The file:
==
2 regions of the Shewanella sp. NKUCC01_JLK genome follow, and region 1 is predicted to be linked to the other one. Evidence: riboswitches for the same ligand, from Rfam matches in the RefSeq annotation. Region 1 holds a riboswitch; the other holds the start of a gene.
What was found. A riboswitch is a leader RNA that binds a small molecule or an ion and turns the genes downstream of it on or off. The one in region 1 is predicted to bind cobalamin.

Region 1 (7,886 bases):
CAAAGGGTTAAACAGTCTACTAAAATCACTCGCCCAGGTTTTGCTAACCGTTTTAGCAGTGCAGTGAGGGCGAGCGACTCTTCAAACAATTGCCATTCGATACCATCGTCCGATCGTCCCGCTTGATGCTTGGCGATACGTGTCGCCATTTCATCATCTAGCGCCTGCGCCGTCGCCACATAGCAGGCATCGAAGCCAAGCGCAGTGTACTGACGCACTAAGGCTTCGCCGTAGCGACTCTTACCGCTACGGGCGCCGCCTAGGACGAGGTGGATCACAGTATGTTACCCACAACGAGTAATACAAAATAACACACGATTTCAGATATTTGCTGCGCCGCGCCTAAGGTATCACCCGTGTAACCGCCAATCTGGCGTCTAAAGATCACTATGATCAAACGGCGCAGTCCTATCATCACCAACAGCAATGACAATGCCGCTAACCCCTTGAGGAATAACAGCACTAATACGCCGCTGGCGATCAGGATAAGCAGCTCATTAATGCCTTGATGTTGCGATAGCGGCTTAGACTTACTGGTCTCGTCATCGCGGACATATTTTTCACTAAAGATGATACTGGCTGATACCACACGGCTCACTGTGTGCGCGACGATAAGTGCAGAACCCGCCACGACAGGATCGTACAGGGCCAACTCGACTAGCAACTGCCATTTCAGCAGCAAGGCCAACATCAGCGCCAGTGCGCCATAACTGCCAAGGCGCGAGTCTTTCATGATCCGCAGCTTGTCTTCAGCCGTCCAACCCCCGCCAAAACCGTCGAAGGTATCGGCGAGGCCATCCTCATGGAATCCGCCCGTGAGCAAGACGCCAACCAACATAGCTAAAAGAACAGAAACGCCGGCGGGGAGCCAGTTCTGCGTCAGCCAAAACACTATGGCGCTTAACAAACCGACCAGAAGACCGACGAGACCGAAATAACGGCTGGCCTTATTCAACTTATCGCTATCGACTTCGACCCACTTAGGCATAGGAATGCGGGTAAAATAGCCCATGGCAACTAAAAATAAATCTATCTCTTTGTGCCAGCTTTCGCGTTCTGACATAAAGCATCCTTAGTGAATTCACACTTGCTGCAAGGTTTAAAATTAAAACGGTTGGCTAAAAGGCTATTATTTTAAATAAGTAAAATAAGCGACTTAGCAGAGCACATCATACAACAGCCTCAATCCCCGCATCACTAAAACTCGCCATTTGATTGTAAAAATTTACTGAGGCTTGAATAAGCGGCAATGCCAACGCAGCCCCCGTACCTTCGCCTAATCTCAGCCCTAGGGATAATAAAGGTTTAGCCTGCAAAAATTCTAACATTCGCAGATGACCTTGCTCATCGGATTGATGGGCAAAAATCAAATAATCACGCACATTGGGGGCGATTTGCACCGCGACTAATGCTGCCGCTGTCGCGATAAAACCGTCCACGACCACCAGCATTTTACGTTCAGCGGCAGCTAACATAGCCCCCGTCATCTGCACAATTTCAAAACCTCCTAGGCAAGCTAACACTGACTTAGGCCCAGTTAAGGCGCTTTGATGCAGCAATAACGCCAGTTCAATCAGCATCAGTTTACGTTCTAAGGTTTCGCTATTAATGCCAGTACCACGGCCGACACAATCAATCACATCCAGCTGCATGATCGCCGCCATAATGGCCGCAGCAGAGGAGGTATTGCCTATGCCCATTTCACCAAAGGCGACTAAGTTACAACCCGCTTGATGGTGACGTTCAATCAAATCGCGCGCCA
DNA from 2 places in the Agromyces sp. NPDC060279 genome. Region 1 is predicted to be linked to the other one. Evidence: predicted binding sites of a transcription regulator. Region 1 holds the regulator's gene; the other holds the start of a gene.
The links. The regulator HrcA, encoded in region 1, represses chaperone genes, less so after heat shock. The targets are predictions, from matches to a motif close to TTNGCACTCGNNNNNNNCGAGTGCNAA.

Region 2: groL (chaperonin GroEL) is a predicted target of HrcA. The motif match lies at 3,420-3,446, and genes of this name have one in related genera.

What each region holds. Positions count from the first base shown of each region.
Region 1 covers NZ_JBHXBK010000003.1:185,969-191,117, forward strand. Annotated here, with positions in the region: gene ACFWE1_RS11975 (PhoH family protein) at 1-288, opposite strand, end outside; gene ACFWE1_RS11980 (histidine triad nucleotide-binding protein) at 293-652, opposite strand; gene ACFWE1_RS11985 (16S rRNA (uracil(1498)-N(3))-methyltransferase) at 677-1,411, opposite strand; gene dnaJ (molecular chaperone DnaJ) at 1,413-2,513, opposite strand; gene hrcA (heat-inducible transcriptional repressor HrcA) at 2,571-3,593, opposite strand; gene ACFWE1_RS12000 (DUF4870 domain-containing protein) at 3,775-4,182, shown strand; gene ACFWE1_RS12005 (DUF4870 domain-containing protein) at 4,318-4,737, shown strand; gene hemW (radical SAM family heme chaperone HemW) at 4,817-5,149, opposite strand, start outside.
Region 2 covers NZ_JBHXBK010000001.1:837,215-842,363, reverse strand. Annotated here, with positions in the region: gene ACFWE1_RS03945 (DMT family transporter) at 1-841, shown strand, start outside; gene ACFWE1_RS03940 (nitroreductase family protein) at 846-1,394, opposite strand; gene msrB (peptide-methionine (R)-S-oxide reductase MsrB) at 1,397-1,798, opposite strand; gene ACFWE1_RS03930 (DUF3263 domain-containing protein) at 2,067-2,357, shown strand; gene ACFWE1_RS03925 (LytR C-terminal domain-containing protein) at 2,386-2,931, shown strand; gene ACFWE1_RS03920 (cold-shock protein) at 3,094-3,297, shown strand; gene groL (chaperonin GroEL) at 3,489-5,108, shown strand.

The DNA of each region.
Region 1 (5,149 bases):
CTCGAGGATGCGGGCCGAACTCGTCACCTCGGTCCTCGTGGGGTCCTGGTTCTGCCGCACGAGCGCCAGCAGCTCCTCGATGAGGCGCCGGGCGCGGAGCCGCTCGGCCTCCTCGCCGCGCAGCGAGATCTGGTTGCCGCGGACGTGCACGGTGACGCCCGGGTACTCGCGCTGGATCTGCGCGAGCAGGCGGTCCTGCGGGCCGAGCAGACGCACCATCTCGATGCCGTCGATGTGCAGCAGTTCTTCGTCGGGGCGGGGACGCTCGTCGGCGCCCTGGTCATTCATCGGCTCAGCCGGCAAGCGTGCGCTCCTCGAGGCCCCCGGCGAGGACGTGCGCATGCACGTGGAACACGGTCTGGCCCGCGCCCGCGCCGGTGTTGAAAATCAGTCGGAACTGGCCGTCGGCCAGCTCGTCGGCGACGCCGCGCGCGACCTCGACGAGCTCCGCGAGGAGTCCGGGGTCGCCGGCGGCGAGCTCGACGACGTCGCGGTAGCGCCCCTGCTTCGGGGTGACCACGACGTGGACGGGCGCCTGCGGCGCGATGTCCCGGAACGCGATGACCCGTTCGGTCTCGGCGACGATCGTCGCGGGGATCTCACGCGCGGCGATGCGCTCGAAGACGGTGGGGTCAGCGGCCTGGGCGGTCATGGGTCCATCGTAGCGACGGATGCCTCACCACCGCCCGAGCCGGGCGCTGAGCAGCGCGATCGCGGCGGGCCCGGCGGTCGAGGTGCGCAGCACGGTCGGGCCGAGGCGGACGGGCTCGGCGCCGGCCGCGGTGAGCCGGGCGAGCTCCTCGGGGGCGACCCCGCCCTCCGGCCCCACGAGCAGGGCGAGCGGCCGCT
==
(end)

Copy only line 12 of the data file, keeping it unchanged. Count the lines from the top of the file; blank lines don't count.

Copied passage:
Region 1 (5,149 bases):